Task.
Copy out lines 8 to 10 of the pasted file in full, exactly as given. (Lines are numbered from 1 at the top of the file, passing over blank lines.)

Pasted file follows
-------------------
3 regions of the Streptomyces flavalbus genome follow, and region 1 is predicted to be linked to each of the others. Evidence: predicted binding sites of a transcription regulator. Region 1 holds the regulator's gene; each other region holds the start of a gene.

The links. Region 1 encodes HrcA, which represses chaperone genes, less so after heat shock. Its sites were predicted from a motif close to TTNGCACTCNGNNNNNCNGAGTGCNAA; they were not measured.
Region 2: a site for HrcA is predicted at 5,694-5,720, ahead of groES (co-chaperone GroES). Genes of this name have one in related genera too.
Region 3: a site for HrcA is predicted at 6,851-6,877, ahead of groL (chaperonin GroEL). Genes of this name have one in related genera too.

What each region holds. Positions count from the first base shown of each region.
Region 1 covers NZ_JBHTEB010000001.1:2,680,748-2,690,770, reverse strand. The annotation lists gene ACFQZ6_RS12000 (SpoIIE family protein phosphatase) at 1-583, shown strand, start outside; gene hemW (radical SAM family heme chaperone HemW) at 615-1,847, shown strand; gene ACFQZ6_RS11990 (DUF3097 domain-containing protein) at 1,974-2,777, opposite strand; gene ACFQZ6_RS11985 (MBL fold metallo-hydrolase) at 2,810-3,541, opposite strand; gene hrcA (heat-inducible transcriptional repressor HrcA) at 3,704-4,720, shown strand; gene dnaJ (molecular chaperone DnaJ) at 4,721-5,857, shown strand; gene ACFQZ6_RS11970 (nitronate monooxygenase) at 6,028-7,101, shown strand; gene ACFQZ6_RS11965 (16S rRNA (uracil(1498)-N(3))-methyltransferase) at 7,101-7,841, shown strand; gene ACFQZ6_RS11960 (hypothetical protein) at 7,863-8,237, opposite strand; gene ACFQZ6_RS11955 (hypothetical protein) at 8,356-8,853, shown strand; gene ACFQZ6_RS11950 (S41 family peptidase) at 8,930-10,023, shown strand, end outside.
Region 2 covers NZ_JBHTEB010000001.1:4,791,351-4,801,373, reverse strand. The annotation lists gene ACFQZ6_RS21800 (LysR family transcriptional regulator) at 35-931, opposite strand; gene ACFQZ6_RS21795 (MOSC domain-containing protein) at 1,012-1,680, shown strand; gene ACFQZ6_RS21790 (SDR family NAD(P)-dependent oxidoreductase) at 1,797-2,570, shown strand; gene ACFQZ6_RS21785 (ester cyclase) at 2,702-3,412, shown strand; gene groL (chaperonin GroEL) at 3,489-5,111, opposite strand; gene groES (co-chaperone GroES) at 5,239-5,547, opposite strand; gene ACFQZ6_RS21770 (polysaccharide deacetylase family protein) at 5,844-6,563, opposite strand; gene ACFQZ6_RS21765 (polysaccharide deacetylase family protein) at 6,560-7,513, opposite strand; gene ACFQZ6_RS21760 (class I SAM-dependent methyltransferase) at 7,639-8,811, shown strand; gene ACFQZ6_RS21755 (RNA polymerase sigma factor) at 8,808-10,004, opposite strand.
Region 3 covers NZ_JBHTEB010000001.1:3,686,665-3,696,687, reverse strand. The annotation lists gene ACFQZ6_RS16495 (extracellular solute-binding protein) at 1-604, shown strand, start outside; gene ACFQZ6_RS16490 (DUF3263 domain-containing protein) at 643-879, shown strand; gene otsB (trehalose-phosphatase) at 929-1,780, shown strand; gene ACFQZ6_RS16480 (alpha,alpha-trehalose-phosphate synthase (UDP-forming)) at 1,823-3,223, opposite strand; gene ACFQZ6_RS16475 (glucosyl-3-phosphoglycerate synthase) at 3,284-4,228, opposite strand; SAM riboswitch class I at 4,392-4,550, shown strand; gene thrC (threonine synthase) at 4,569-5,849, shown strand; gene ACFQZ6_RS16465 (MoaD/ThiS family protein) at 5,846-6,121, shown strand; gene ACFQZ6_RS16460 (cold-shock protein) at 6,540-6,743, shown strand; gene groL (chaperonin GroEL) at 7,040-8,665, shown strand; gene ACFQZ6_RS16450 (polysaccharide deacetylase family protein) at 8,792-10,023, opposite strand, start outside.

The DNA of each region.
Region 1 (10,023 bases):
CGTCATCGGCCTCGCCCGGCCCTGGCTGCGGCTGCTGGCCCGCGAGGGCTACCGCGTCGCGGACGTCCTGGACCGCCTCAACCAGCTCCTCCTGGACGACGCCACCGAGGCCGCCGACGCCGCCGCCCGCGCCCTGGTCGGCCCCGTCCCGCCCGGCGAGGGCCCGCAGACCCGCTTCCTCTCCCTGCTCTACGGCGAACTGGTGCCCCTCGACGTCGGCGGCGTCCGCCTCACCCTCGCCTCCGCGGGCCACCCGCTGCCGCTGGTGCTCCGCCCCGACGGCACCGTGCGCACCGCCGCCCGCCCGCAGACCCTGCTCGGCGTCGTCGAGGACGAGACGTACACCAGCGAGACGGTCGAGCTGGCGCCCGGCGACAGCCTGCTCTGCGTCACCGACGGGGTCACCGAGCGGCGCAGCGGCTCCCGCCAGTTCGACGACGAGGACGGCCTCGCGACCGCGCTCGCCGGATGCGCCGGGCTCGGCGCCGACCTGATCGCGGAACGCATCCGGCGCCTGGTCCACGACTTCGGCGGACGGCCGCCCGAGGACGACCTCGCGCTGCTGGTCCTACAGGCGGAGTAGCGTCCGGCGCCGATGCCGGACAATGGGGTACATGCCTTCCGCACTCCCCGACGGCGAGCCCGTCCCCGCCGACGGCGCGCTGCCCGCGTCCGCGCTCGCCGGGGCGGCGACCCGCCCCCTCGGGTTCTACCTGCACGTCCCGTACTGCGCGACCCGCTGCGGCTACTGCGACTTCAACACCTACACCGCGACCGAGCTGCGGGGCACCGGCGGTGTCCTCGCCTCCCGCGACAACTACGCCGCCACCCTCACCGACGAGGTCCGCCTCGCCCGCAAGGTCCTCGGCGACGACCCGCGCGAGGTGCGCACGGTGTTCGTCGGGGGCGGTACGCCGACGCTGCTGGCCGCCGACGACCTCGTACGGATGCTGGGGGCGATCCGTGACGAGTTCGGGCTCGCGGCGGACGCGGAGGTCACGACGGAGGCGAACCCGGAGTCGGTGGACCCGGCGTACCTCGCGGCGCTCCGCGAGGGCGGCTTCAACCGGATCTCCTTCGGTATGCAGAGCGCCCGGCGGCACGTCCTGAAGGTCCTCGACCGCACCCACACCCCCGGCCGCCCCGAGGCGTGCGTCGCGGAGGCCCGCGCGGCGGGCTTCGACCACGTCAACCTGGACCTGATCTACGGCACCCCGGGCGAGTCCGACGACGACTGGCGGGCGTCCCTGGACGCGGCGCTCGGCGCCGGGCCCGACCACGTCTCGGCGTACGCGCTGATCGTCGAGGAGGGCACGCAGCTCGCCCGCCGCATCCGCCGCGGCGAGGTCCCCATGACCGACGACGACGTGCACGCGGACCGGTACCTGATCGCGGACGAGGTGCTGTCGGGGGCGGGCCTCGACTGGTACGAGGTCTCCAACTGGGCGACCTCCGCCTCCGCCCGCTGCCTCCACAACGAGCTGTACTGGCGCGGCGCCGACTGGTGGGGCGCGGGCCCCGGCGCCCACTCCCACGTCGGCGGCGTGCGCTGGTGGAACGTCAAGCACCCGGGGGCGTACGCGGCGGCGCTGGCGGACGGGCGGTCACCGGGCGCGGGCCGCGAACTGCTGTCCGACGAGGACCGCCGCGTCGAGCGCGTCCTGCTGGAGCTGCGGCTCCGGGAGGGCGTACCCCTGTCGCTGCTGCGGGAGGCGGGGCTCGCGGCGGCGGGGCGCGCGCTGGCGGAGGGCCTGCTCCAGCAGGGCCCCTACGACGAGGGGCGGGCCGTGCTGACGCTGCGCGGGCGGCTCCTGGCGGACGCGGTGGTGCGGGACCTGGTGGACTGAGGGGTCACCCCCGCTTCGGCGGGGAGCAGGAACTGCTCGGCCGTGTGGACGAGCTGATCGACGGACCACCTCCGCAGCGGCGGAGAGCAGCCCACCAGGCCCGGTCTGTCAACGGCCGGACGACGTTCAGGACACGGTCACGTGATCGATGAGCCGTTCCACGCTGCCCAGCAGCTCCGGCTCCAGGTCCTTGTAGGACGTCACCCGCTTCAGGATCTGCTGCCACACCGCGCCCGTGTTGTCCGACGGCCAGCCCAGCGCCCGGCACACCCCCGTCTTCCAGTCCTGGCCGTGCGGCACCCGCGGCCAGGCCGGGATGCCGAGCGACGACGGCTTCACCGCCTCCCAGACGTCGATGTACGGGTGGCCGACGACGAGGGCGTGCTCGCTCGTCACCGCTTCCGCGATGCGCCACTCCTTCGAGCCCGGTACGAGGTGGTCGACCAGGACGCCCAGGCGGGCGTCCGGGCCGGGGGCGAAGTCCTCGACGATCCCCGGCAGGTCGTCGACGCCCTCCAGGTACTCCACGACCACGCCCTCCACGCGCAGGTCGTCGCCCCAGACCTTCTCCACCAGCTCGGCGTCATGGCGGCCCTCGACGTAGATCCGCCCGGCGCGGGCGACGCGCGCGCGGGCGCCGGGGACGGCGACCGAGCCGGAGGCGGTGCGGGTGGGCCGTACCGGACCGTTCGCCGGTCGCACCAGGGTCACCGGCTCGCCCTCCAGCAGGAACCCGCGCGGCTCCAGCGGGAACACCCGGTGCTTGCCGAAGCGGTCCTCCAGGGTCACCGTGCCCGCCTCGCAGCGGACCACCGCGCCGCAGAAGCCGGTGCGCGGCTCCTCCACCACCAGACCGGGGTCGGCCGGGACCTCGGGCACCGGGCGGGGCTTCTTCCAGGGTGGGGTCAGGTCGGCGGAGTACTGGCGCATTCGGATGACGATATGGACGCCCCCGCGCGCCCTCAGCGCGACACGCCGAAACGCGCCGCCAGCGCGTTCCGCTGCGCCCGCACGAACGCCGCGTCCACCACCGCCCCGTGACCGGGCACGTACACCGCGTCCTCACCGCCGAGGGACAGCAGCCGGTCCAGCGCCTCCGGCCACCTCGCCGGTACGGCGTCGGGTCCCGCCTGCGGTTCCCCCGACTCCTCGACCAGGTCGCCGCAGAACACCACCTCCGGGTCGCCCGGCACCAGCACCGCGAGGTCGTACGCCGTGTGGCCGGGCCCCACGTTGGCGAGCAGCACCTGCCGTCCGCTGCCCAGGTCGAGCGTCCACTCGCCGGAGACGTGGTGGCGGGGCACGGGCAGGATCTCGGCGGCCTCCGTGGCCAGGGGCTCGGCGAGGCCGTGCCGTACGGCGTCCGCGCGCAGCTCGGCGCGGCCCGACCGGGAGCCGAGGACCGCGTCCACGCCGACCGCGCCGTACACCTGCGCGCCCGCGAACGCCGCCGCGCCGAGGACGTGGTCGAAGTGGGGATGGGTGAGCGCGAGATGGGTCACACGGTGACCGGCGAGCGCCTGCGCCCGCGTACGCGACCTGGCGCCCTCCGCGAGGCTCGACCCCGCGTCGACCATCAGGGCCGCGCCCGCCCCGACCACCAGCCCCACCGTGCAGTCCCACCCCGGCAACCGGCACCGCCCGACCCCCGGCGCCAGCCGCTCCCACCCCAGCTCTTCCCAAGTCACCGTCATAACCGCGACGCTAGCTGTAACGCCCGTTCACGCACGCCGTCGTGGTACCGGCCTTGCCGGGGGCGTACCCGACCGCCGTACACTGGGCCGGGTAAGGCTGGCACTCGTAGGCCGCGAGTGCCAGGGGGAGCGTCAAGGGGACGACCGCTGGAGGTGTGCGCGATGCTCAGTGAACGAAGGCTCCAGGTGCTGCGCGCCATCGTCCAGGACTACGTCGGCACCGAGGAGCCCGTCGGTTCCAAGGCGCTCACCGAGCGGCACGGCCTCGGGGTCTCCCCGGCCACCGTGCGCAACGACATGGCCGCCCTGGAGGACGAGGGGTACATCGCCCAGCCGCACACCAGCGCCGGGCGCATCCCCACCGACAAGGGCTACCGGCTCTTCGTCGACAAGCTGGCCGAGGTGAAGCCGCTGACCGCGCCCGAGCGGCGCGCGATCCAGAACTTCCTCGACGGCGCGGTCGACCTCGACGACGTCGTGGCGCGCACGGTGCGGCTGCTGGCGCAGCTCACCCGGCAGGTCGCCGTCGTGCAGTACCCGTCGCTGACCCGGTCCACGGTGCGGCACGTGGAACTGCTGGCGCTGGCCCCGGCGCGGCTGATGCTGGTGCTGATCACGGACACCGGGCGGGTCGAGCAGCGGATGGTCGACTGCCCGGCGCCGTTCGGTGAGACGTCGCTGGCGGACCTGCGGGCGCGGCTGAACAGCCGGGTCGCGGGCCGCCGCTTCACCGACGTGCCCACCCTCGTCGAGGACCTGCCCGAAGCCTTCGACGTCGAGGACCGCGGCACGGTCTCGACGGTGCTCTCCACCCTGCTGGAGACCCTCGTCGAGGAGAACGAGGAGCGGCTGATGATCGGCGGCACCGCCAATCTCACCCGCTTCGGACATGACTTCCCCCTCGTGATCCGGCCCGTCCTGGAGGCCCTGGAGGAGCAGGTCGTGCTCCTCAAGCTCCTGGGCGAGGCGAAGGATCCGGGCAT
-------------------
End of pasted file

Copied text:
Region 3 covers NZ_JBHTEB010000001.1:3,686,665-3,696,687, reverse strand. The annotation lists gene ACFQZ6_RS16495 (extracellular solute-binding protein) at 1-604, shown strand, start outside; gene ACFQZ6_RS16490 (DUF3263 domain-containing protein) at 643-879, shown strand; gene otsB (trehalose-phosphatase) at 929-1,780, shown strand; gene ACFQZ6_RS16480 (alpha,alpha-trehalose-phosphate synthase (UDP-forming)) at 1,823-3,223, opposite strand; gene ACFQZ6_RS16475 (glucosyl-3-phosphoglycerate synthase) at 3,284-4,228, opposite strand; SAM riboswitch class I at 4,392-4,550, shown strand; gene thrC (threonine synthase) at 4,569-5,849, shown strand; gene ACFQZ6_RS16465 (MoaD/ThiS family protein) at 5,846-6,121, shown strand; gene ACFQZ6_RS16460 (cold-shock protein) at 6,540-6,743, shown strand; gene groL (chaperonin GroEL) at 7,040-8,665, shown strand; gene ACFQZ6_RS16450 (polysaccharide deacetylase family protein) at 8,792-10,023, opposite strand, start outside.

The DNA of each region.
Region 1 (10,023 bases):